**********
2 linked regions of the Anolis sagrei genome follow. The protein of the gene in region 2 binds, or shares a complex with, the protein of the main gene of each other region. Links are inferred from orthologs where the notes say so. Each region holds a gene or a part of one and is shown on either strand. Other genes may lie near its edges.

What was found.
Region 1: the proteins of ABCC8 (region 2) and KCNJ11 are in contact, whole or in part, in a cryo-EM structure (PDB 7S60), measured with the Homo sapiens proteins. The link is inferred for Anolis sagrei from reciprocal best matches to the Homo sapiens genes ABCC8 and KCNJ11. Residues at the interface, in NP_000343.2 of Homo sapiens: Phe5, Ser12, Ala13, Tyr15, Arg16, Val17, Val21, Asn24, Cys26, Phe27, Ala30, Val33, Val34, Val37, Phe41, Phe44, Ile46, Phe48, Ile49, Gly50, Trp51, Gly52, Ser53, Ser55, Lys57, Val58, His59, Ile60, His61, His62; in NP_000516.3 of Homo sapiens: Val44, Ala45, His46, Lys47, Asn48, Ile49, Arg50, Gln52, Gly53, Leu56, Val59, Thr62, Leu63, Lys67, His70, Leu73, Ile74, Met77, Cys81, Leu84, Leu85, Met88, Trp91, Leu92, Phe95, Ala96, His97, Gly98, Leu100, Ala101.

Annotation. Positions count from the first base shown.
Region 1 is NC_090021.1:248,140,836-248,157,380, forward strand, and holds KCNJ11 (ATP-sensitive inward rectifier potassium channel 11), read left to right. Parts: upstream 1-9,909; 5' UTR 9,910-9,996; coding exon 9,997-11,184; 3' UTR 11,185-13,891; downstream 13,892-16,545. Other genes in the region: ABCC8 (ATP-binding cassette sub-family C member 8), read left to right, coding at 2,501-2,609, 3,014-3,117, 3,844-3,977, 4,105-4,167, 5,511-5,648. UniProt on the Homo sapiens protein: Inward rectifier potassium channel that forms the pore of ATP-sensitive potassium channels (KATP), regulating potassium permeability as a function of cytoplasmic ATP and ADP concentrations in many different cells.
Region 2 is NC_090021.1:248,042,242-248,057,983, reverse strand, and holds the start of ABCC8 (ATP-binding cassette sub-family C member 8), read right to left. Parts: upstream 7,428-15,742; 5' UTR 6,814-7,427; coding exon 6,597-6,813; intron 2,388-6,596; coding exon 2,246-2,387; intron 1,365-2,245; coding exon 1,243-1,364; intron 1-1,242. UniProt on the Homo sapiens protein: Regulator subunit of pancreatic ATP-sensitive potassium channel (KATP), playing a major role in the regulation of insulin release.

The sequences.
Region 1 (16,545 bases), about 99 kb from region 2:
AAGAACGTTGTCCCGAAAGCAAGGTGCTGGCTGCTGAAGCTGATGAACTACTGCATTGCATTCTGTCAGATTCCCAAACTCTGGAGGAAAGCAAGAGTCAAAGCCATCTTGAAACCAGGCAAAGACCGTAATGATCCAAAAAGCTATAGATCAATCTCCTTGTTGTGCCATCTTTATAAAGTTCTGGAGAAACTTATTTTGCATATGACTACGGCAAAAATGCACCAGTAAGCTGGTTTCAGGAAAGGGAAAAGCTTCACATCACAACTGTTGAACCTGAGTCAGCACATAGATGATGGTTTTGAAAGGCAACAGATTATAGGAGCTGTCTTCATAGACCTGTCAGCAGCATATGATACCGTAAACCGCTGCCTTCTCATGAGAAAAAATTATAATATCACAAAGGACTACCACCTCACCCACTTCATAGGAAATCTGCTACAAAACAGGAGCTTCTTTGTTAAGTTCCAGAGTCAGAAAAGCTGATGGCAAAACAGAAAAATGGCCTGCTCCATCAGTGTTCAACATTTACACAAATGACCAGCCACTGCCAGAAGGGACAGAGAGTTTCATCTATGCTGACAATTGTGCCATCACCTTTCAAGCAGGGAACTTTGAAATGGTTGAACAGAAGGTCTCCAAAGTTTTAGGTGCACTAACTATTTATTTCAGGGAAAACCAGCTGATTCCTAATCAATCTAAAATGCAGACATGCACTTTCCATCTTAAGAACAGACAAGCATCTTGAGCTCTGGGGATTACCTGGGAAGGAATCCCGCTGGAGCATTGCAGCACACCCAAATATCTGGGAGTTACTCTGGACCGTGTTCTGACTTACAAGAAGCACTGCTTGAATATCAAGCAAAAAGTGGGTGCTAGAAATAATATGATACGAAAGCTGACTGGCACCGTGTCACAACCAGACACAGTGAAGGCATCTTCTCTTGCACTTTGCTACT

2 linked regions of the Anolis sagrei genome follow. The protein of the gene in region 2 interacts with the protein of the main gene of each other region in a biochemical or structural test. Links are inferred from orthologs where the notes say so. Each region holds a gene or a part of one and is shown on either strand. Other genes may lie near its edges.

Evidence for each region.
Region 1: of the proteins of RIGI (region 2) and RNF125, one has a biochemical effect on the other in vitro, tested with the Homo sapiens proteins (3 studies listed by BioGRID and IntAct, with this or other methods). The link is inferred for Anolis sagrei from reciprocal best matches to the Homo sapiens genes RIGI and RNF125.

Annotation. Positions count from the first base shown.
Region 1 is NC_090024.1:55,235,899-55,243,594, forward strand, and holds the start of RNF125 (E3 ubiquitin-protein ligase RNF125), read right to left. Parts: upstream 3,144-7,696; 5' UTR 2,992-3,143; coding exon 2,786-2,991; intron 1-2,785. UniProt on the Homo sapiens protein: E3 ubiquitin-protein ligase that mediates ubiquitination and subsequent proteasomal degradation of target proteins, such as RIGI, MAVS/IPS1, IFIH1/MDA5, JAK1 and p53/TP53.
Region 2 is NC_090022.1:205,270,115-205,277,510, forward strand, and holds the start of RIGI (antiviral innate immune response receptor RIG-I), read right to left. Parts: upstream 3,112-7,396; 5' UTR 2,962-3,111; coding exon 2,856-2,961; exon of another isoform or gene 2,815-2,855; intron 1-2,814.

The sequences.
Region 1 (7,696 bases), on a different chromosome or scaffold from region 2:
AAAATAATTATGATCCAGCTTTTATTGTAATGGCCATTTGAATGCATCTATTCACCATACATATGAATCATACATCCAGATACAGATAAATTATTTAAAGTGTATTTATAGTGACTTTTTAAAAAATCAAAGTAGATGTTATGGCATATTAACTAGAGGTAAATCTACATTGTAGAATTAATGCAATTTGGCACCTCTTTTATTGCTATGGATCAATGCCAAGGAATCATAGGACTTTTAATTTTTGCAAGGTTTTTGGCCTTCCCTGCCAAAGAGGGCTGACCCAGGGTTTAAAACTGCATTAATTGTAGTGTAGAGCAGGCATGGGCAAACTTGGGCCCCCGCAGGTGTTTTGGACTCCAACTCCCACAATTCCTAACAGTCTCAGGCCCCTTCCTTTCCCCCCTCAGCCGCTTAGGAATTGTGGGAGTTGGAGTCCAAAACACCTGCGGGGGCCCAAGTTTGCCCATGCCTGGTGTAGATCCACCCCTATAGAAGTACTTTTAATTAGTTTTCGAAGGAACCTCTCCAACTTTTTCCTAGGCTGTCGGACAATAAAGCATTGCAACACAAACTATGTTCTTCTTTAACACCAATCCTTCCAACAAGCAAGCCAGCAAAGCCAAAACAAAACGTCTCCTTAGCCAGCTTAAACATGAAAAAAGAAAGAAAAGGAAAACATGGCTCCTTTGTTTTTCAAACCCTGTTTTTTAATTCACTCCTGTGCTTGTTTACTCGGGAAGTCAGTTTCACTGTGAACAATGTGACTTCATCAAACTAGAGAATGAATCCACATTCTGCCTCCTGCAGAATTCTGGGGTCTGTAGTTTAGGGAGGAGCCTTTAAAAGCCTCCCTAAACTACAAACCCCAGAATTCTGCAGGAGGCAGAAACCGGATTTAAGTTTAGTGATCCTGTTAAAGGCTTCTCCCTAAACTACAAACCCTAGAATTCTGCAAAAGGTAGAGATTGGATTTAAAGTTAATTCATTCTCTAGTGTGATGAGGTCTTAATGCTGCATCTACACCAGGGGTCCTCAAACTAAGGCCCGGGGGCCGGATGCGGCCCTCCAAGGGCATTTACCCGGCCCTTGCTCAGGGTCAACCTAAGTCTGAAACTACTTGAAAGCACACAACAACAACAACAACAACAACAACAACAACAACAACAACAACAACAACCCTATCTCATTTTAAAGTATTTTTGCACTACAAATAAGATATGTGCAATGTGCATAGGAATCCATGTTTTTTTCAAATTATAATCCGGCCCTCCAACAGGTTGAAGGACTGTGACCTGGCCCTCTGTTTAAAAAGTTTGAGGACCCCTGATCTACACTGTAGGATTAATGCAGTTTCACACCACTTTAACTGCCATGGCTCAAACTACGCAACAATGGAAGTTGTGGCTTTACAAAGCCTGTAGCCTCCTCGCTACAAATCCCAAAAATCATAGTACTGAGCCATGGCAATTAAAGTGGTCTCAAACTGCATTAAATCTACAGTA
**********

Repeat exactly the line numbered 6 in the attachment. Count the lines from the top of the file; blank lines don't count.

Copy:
Region 2 is NC_090021.1:248,042,242-248,057,983, reverse strand, and holds the start of ABCC8 (ATP-binding cassette sub-family C member 8), read right to left. Parts: upstream 7,428-15,742; 5' UTR 6,814-7,427; coding exon 6,597-6,813; intron 2,388-6,596; coding exon 2,246-2,387; intron 1,365-2,245; coding exon 1,243-1,364; intron 1-1,242. UniProt on the Homo sapiens protein: Regulator subunit of pancreatic ATP-sensitive potassium channel (KATP), playing a major role in the regulation of insulin release.